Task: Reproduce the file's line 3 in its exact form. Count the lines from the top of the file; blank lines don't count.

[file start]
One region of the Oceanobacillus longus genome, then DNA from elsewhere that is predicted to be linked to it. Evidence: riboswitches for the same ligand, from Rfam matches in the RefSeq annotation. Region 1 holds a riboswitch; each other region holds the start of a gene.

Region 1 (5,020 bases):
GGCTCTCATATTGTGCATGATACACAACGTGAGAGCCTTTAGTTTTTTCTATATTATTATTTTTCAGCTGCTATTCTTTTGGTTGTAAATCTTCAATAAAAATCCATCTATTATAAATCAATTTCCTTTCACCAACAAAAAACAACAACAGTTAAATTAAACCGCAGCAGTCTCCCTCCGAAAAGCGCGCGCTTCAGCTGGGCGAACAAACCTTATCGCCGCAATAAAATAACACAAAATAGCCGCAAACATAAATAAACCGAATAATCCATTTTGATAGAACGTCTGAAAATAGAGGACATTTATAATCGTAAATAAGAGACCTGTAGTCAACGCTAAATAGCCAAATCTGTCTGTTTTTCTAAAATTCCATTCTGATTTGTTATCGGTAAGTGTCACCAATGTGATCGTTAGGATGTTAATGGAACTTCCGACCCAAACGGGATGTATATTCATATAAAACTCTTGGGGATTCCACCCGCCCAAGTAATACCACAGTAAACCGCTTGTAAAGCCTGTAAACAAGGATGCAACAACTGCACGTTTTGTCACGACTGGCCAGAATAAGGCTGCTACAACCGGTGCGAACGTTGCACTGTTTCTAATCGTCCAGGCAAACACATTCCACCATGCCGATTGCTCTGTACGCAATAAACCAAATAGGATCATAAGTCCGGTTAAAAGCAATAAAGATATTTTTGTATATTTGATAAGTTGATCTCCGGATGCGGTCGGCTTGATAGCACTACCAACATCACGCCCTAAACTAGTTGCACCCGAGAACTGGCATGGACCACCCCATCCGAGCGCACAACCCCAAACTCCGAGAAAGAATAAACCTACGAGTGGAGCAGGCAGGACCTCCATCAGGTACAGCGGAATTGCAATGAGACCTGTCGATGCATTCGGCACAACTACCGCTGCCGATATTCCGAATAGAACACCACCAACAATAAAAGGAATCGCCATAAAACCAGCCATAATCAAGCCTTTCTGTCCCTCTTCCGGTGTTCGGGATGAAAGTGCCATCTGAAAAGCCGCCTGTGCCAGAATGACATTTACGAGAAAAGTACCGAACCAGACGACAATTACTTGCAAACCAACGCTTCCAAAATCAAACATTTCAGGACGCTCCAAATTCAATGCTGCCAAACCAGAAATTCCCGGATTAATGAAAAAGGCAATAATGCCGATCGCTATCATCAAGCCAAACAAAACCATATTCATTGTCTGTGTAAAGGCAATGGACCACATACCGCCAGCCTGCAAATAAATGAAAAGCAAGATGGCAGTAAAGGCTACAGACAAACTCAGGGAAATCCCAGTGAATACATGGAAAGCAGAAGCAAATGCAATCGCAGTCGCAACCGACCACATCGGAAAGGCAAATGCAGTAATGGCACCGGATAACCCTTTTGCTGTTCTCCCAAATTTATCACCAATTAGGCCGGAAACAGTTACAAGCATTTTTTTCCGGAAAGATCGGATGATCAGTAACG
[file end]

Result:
GGCTCTCATATTGTGCATGATACACAACGTGAGAGCCTTTAGTTTTTTCTATATTATTATTTTTCAGCTGCTATTCTTTTGGTTGTAAATCTTCAATAAAAATCCATCTATTATAAATCAATTTCCTTTCACCAACAAAAAACAACAACAGTTAAATTAAACCGCAGCAGTCTCCCTCCGAAAAGCGCGCGCTTCAGCTGGGCGAACAAACCTTATCGCCGCAATAAAATAACACAAAATAGCCGCAAACATAAATAAACCGAATAATCCATTTTGATAGAACGTCTGAAAATAGAGGACATTTATAATCGTAAATAAGAGACCTGTAGTCAACGCTAAATAGCCAAATCTGTCTGTTTTTCTAAAATTCCATTCTGATTTGTTATCGGTAAGTGTCACCAATGTGATCGTTAGGATGTTAATGGAACTTCCGACCCAAACGGGATGTATATTCATATAAAACTCTTGGGGATTCCACCCGCCCAAGTAATACCACAGTAAACCGCTTGTAAAGCCTGTAAACAAGGATGCAACAACTGCACGTTTTGTCACGACTGGCCAGAATAAGGCTGCTACAACCGGTGCGAACGTTGCACTGTTTCTAATCGTCCAGGCAAACACATTCCACCATGCCGATTGCTCTGTACGCAATAAACCAAATAGGATCATAAGTCCGGTTAAAAGCAATAAAGATATTTTTGTATATTTGATAAGTTGATCTCCGGATGCGGTCGGCTTGATAGCACTACCAACATCACGCCCTAAACTAGTTGCACCCGAGAACTGGCATGGACCACCCCATCCGAGCGCACAACCCCAAACTCCGAGAAAGAATAAACCTACGAGTGGAGCAGGCAGGACCTCCATCAGGTACAGCGGAATTGCAATGAGACCTGTCGATGCATTCGGCACAACTACCGCTGCCGATATTCCGAATAGAACACCACCAACAATAAAAGGAATCGCCATAAAACCAGCCATAATCAAGCCTTTCTGTCCCTCTTCCGGTGTTCGGGATGAAAGTGCCATCTGAAAAGCCGCCTGTGCCAGAATGACATTTACGAGAAAAGTACCGAACCAGACGACAATTACTTGCAAACCAACGCTTCCAAAATCAAACATTTCAGGACGCTCCAAATTCAATGCTGCCAAACCAGAAATTCCCGGATTAATGAAAAAGGCAATAATGCCGATCGCTATCATCAAGCCAAACAAAACCATATTCATTGTCTGTGTAAAGGCAATGGACCACATACCGCCAGCCTGCAAATAAATGAAAAGCAAGATGGCAGTAAAGGCTACAGACAAACTCAGGGAAATCCCAGTGAATACATGGAAAGCAGAAGCAAATGCAATCGCAGTCGCAACCGACCACATCGGAAAGGCAAATGCAGTAATGGCACCGGATAACCCTTTTGCTGTTCTCCCAAATTTATCACCAATTAGGCCGGAAACAGTTACAAGCATTTTTTTCCGGAAAGATCGGATGATCAGTAACG